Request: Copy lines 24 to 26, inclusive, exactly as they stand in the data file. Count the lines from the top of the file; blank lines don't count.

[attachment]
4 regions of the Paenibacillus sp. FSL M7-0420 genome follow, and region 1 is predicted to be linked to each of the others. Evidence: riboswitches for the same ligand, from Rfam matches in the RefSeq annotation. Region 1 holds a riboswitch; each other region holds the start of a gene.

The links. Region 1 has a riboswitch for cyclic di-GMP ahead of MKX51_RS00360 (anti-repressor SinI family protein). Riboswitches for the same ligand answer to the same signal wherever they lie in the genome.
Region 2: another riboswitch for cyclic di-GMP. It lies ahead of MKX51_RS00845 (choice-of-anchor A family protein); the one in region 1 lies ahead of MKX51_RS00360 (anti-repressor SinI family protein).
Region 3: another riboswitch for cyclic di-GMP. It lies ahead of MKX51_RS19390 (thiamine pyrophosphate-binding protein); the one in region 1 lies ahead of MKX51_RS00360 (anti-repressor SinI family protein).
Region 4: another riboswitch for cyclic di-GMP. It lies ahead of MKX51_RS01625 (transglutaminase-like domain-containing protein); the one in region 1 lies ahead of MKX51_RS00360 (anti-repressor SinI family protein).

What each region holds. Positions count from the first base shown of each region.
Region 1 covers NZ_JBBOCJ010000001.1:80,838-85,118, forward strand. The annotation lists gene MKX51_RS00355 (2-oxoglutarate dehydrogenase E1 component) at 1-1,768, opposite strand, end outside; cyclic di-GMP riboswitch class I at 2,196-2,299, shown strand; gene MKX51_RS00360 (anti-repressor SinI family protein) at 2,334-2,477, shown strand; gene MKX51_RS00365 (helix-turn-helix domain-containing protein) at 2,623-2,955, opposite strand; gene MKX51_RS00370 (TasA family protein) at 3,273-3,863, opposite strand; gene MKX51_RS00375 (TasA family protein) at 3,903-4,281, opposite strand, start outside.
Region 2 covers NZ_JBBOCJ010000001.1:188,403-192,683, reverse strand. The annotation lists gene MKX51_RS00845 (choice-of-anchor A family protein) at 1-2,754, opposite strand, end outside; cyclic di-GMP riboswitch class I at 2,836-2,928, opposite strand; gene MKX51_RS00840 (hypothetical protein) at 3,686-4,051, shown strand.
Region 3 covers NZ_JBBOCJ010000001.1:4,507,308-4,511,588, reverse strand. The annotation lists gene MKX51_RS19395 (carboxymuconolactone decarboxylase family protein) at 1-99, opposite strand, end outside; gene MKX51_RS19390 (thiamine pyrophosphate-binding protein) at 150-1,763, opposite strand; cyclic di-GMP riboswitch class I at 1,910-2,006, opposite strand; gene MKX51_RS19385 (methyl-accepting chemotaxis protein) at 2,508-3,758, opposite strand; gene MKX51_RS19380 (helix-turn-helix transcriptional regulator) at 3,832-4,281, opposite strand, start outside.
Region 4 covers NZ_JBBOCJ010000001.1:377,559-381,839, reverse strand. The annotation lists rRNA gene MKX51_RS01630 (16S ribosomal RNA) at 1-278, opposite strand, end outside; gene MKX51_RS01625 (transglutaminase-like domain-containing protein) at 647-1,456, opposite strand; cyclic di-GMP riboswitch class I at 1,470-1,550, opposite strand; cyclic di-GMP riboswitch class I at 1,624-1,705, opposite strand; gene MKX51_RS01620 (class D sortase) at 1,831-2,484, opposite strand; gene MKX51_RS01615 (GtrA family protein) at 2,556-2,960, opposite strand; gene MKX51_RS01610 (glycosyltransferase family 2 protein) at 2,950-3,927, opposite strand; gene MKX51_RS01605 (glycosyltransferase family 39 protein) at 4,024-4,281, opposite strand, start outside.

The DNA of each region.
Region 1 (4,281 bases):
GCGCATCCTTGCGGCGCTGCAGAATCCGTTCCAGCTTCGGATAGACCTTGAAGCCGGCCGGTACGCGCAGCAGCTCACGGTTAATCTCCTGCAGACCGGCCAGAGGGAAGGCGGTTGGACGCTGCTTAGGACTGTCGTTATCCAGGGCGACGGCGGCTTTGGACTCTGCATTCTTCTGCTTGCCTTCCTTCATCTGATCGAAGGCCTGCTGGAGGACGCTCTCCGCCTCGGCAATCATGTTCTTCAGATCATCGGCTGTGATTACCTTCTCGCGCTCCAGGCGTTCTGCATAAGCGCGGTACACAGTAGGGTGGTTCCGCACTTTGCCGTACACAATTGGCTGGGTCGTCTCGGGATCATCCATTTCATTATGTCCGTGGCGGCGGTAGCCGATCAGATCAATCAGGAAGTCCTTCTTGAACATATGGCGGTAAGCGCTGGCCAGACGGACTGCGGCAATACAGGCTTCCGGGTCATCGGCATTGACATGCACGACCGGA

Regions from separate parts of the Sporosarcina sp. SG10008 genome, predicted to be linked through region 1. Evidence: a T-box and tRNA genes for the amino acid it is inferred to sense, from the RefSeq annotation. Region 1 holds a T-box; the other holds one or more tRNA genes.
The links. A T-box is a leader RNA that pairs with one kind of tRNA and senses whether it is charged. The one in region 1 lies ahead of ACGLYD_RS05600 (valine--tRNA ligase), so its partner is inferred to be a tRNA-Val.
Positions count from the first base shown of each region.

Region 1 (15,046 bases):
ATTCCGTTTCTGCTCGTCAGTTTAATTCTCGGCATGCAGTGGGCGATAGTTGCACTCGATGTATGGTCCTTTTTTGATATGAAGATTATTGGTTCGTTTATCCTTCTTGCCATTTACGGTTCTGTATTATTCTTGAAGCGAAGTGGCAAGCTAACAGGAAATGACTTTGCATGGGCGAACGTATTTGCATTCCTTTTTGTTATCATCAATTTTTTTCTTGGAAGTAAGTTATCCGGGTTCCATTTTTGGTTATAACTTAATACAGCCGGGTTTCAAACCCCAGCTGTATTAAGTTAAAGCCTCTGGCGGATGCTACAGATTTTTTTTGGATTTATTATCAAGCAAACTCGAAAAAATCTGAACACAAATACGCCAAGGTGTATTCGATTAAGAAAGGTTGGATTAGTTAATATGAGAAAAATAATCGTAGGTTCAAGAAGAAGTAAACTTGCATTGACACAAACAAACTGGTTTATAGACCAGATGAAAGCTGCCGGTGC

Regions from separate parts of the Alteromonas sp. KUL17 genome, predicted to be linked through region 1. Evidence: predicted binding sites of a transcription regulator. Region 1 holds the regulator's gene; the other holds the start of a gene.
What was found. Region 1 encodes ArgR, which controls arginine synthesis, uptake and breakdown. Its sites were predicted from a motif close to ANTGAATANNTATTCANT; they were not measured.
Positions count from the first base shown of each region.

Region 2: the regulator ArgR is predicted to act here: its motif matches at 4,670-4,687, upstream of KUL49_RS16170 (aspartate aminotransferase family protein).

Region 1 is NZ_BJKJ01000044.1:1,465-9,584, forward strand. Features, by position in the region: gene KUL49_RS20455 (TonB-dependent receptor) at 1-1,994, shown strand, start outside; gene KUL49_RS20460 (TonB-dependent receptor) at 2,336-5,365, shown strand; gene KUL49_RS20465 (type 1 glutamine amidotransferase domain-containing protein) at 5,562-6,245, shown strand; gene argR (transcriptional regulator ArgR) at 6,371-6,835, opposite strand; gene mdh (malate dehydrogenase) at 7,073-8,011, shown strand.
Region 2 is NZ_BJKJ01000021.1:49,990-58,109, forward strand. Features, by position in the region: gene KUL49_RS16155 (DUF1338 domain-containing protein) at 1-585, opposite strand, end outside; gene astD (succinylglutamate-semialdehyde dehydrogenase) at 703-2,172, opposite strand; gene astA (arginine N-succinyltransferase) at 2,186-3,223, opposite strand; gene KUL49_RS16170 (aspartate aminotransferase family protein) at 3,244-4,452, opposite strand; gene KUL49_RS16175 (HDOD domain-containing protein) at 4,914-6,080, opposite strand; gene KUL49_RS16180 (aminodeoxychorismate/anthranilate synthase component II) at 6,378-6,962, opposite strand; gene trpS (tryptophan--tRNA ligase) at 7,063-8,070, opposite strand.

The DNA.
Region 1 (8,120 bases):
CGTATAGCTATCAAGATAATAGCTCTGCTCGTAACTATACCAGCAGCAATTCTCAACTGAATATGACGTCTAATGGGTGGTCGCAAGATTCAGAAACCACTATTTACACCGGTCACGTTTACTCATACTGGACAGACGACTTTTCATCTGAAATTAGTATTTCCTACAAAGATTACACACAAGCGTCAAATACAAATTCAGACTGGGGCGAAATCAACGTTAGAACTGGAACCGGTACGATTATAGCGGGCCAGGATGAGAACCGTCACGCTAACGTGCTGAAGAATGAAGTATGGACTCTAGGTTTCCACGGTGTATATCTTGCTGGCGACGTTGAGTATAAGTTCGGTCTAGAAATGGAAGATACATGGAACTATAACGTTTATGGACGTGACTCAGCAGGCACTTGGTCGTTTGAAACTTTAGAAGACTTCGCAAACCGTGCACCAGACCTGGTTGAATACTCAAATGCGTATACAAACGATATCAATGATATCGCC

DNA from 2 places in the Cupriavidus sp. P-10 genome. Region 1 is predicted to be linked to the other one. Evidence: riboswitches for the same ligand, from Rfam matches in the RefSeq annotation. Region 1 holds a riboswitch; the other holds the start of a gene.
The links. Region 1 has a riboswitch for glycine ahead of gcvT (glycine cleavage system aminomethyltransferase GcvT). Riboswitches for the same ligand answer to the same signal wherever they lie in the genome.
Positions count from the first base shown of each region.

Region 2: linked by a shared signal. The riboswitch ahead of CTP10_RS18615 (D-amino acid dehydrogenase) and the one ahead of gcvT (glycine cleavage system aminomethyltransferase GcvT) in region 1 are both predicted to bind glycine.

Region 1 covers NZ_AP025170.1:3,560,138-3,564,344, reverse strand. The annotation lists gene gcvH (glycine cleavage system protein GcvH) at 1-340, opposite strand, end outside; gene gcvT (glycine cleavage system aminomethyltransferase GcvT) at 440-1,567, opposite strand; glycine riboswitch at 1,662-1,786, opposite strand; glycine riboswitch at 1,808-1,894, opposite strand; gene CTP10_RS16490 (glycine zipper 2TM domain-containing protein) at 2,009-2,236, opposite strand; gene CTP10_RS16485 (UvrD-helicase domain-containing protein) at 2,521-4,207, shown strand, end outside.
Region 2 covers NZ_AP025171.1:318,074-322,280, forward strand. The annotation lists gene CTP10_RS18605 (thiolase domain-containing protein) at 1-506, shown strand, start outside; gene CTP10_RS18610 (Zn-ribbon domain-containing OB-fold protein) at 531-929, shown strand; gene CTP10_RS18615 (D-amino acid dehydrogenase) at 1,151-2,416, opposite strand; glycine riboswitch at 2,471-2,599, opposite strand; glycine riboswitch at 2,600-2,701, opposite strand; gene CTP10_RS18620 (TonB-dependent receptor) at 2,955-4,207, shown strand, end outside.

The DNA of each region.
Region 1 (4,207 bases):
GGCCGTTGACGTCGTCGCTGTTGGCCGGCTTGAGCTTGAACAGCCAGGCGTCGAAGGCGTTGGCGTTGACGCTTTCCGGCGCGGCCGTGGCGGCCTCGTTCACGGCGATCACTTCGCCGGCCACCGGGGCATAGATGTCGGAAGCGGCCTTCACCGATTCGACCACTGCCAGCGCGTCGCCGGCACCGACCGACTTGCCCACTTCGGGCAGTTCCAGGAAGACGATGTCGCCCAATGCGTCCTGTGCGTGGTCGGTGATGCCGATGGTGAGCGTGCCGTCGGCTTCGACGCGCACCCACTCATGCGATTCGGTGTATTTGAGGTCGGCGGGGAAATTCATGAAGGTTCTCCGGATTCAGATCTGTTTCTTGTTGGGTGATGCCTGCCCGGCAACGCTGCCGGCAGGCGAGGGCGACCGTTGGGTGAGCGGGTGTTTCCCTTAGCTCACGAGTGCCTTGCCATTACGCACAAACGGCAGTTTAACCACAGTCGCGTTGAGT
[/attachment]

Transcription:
Region 2 is NZ_BJKJ01000021.1:49,990-58,109, forward strand. Features, by position in the region: gene KUL49_RS16155 (DUF1338 domain-containing protein) at 1-585, opposite strand, end outside; gene astD (succinylglutamate-semialdehyde dehydrogenase) at 703-2,172, opposite strand; gene astA (arginine N-succinyltransferase) at 2,186-3,223, opposite strand; gene KUL49_RS16170 (aspartate aminotransferase family protein) at 3,244-4,452, opposite strand; gene KUL49_RS16175 (HDOD domain-containing protein) at 4,914-6,080, opposite strand; gene KUL49_RS16180 (aminodeoxychorismate/anthranilate synthase component II) at 6,378-6,962, opposite strand; gene trpS (tryptophan--tRNA ligase) at 7,063-8,070, opposite strand.

The DNA.
Region 1 (8,120 bases):